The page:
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March 29, 2001 New e-commerce programs enrich degrees







by Sidhartha Banerjee

Wael Hijazi was waiting for an opportunity to combine an interest in Web design with his business background. So, when Concordia introduced the new minor and graduate certificates in Electronic Business Systems, he jumped at the opportunity.

“Web design is really a passion for me,” said Hijazi, a third-year MIS co-op student. “So when the opportunity came, I thought, ‘If I take this minor, it could help me find a job afterwards.’”
E-commerce is rapidly becoming the way to do business, and Concordia won’t be lagging behind as the demand for graduates with e-commerce experience increases.

Launched in January, the 12-credit minor currently has 40 students enrolled from a variety of commerce-related backgrounds. The 18-credit graduate certificate is scheduled to be launched in September.

Both options will offer a range of courses, from how to strategically use the Internet to how an electronic supply chain system works — all while keeping a strong general commerce component.

“It’s still business first and how technology can support it,” said Anne-Marie Croteau, the director of the Graduate Certificate in E-Business and one of the professors who developed the program.

“It is tricky, because sometimes we have expectations that are more advanced than what the technology can offer, and some other times, people don’t understand what the technology can do. You still need to have a strong business model.”

The e-commerce idea came from a recent addition to the John Molson School of Business, Gregory Kersten. “We started with the idea of setting up an institute in e-commerce,” said Dr. Croteau, who has been at the university for four years and developed the idea with Kersten.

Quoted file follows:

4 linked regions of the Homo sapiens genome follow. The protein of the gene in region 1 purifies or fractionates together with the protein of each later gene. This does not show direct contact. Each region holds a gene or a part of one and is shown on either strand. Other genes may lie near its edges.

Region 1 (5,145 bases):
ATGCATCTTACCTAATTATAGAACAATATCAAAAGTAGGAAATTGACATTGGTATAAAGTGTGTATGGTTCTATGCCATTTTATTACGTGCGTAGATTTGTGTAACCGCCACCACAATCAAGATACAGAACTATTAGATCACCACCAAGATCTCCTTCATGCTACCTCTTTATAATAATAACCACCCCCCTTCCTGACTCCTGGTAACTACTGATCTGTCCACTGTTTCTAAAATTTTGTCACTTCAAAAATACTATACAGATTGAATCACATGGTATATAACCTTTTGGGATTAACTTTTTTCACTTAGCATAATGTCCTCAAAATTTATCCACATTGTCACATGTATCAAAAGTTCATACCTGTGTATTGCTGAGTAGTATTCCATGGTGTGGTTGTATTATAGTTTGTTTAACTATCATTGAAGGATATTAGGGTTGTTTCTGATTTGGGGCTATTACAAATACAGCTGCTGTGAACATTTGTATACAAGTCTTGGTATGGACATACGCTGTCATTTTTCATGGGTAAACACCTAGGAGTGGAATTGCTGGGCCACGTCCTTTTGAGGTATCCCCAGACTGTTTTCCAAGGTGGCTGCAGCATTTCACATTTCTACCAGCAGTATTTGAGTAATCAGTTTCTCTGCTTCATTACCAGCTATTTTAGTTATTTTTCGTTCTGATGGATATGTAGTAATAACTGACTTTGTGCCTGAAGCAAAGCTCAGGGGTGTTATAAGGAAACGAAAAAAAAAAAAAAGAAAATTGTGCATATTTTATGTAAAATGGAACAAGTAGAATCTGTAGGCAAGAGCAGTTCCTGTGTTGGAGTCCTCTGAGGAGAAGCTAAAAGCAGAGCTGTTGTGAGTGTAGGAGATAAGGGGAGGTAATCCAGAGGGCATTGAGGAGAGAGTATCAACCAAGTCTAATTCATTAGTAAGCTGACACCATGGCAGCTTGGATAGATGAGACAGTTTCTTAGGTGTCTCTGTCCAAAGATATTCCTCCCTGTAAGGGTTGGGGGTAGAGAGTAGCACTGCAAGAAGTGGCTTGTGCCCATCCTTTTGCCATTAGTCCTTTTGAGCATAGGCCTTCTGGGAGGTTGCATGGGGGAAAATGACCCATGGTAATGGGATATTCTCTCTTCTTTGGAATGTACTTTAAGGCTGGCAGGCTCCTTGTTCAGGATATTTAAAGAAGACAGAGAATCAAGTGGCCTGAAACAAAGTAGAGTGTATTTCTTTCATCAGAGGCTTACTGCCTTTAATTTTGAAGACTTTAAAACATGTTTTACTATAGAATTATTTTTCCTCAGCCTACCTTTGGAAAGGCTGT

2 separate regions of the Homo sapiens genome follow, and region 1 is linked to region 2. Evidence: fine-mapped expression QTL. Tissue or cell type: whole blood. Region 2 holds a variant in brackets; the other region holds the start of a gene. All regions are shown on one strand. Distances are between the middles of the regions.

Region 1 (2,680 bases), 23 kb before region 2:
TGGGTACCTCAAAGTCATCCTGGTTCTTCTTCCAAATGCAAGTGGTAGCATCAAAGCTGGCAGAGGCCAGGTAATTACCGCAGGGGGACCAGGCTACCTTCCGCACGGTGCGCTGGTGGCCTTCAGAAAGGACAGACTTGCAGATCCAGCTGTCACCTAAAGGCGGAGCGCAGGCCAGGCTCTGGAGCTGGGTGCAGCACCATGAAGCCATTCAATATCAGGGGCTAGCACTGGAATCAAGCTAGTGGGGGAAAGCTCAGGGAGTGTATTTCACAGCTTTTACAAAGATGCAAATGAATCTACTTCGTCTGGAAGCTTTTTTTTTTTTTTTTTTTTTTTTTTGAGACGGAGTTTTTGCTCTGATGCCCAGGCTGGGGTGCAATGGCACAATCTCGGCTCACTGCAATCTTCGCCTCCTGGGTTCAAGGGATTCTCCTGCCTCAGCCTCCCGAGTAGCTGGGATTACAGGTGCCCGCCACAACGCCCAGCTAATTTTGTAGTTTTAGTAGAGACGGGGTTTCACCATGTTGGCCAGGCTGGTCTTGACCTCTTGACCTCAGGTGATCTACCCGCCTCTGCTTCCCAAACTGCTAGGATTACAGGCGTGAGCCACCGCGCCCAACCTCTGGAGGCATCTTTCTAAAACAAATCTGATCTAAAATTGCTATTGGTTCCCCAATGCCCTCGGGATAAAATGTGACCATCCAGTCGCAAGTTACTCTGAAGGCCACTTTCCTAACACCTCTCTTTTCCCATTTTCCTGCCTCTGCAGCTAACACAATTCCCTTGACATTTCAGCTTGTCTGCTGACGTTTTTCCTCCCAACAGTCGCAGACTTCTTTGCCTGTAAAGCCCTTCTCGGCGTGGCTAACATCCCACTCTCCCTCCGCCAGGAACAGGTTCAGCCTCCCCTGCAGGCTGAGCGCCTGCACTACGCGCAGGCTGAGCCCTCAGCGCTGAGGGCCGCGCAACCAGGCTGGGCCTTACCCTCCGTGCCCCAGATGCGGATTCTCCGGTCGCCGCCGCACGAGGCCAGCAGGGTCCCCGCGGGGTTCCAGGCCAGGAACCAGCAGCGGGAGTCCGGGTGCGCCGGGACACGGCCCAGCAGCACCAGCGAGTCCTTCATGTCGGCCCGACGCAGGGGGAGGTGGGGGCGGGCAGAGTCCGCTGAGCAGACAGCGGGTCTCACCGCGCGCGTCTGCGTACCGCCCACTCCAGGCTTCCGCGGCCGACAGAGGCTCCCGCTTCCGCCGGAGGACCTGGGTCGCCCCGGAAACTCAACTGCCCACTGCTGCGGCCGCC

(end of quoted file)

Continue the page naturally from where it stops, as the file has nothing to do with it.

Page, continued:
“Our department has been teaching courses related to e-commerce for the past three years, so we were in a good position to start thinking what we could offer to our students in terms of a minor.”

The program was developed specifically with Concordia’s own professors and their research interests in mind. “We really started in-house,” Dr. Croteau said.

“We based our program on our current faculty members and their research interests so that we could offer knowledge in e-commerce, not something that is just made up. Doing this has also given us more faculty support.”

The graduate program will comprise six classes of 18 credits. All students will be required to take two core courses that cover the fundamentals of e-business, and then choose either the management stream or the technology stream, or a combination of both.

Entrance to the graduate certificate is not a given; requirements include an undergraduate degree (not necessarily in commerce or business) with a fair GPA and reference letters. Applicants also have to write the GMAT entrance test.
“It’s like getting into the MBA program, minus the work experience,” Croteau said.

The future looks bright for e-business at university, with programs at Concordia and McGill popping up this year. Croteau can see the program eventually developing into an undergraduate degree. “I think we’re very close,” she said. Next year will be spent looking at the minor and graduate degrees. “These are the first steps, but I think it will grow.”

As for Hijazi, currently putting some of his skills to use at Ericcson as part of his co-op, he feels that e-commerce will continue to grow.

“You’ll always have the traditional way of doing business,” he said, and even with the recent dip in Web-related business, “you’ll always need e-commerce graduates. It would be a step backwards for society if it doesn’t continue to evolve.”